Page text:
November 1st, 2007

Sel del la Terre in Natick

So last night I went to Sel de la Terre at the Natick Mall. Even before it opened, I've had my worries about the location of the restaurant being in a shopping mall, and maybe I took that bias into my dining experience last night, but I came out although super full, unsatisfied and underwhelmed.

My fiancee and I walked in and liked how they decorated the place, it's all very comfortable chic as if Pottery Barn or Crate and Barrel came in and decorated the place floor to ceiling, but you can't help but know that your still within a shopping mall. The "windows" of the restaurant, although the curtains are drawn, do look out onto the hallway that leads to Nordstrom. It all just feels artificial, a theme that lent itself to the rest of the meal.

We started our meal with the garlic and shallot confit and the eggplant-goat cheese puree to spread on our bread. The bread that everyone has been raving about is good. It's a good bread basket. It had an interesting mix of different slices, from the standard white / potato / whole wheat to more interesting ones like a fig or a fennel rye. It's good but it didn't have that artisean feel that I thought it would, something about the bread just seemed a little too plain and without character. We did go through two baskets worth to sop up all the goodness from our petit gouter.

We moved onto our first course. I had the assorted charcuterie which was a nice plate of different pates and terrines served with accompiments like toasted brioche and baguettes, cornichons, whole grain mustard. A very good start to the meal. My fiancee had an interesting salad of honey roasted cashews, red grapes, currants, beets, chickpeas and romaine with curry vinaigrette which was a little on the bland side even with all those ingredients, the salad was underdressed.

Our main courses were both beef, I had the braised short rib with olive oil mashed potatoes, fried onions and roasted brussel sprouts, while my fiancee had the steak frite, a huge juicy rib eye in a shallot red wine reduction served with rosemary pomme frites. I'm a big fan of braised short ribs, and these were although competently cooked, had very little flavor other than of it's beefy goodness (which in itself is great, but I just wish there was just something more to it). The meat was off the bone which made me even question if the cut was short rib in the first place, it almost could have been any fatty cut of meat that was cooked until it was falling apart from itself (it probably was, just cut differently that I would have expected). The broth it was cooked didn't have any sort of contrast to the heaviness of the beef. I wish there was some sort of herb or acid component to cut the fatty beef flavor. The mash was very good, the sprouts were roasted perfectly, the fried onion were perfectly crispy mini onion rings that added great texture to the whole dish, but overall I couldn't be forgotten of the disappointing cut of meat. The steak was again competently cooked, the sauce just felt like every other red wine shallot reduction everyone's ever tasted, the frites were obviously machine cut since they were shoestring in size and way too uniform, and although crispy and delicious, in the end they're just french fries with fresh rosemary sprinkled on them.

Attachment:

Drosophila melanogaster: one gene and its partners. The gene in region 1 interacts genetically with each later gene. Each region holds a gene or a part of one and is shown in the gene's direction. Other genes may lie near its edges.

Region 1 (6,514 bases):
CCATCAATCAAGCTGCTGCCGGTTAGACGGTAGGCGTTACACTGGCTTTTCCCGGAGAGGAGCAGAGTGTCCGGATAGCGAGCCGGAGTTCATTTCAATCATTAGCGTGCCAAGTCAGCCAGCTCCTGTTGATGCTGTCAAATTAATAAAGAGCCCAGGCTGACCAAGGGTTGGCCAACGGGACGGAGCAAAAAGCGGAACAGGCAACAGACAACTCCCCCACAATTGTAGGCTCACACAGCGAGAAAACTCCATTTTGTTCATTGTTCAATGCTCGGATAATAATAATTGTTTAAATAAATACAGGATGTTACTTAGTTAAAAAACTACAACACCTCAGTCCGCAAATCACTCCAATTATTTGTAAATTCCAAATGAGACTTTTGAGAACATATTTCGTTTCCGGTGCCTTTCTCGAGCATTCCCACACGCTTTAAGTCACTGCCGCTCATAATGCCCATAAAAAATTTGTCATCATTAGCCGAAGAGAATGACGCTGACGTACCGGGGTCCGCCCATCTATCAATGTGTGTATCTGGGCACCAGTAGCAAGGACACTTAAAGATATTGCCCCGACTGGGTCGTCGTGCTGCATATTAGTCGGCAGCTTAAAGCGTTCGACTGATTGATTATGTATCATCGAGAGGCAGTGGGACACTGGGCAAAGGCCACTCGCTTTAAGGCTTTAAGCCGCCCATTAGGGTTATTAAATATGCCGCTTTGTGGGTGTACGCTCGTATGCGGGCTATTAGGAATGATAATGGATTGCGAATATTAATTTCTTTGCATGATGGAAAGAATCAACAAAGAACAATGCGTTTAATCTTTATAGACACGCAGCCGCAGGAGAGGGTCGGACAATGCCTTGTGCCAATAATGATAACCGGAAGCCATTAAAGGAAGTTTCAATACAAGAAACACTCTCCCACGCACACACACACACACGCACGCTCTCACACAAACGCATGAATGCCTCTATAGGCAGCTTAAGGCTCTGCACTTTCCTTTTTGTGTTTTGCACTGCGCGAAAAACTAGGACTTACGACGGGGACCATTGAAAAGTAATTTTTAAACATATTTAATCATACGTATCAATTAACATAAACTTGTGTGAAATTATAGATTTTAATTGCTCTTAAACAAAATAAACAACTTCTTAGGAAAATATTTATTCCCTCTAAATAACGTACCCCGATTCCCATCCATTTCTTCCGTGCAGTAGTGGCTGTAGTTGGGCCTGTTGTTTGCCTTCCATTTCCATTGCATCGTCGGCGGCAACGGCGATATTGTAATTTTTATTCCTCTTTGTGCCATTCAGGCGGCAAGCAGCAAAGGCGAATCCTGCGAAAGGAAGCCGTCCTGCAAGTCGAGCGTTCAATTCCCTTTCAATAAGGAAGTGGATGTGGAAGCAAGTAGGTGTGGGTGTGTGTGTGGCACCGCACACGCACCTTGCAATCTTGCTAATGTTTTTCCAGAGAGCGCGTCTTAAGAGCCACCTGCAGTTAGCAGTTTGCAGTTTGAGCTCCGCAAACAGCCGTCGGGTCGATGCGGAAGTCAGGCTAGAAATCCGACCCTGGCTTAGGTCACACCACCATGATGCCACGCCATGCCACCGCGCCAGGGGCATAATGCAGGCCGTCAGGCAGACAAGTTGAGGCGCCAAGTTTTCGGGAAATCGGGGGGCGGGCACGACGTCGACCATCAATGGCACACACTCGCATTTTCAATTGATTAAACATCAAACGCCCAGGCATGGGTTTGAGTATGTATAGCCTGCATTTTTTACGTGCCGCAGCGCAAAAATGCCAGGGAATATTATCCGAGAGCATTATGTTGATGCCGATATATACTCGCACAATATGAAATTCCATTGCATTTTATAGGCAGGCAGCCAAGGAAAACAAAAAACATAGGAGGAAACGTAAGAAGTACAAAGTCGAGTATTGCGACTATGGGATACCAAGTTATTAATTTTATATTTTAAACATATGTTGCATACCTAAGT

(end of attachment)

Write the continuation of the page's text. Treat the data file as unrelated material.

We ended our dinner sharing the flourless chocolate cake which was the best part of the whole meal, and also the least expensive dish. The chocolate itself was heavenly, like one huge dense chocolate truffle. It came with brulee'd bananas that had a good crisp caramel coating, and a hazelnut creme anglaise that was really lacking in one thing; hazelnut flavor.

Drinks were delicious. I had my requisite martini, perfectly made but at $14 a bit steep in price. My fiancee's beer was $12 (for a 12 ounce bottle of Lindemans Framboise Lambic), my glass of wine a very respectable Zinfindel was $12; drinks are expensive, even beer on tap (Hoegarden) was $7.

Service was acceptable albeit a little inattentive. Nothing to rave about, there were a few mix ups, such as my glass of wine served well after my main course came out to accompany it, there were a few times we waited for water to be refilled, and our server seemed a little rushed in a more than half empty dining room. Portions are huge, which actually doesn't help the restaurant because it all just feels "Americanized" with big plates and big portions of mediocre food. The presentation of the dishes had a little to be desired, the presentation of the dishes were very plain, all kind of slopped onto the plate which maybe that's what they're going after, a casual French dining experience, but I couldn't help but feel like the dishes looked like they could have come from a TGIF or Applebee's kitchen.

There's obviously a lot of potential to the place, the menu is focused, the food itself is cooked properly albeit maybe a little too plainly (not that there's anything wrong with the classics, but if your going to do them straight up, you better do them perfectly since everyone else is familar with what the dish should be), the service can be worked on, but in the end it's at the Natick Mall. All of it just feels a little artificial like fake plastic trees. The restaurant will have a bit of an identity crisis, does it want to be a real French brasserie with all it's charm just in an odd location, or does it want to cater to who the new Natick Mall's clientele is which to me feels like people who have expendable income who are willing to spend more money on the perception of luxury rather than real quality.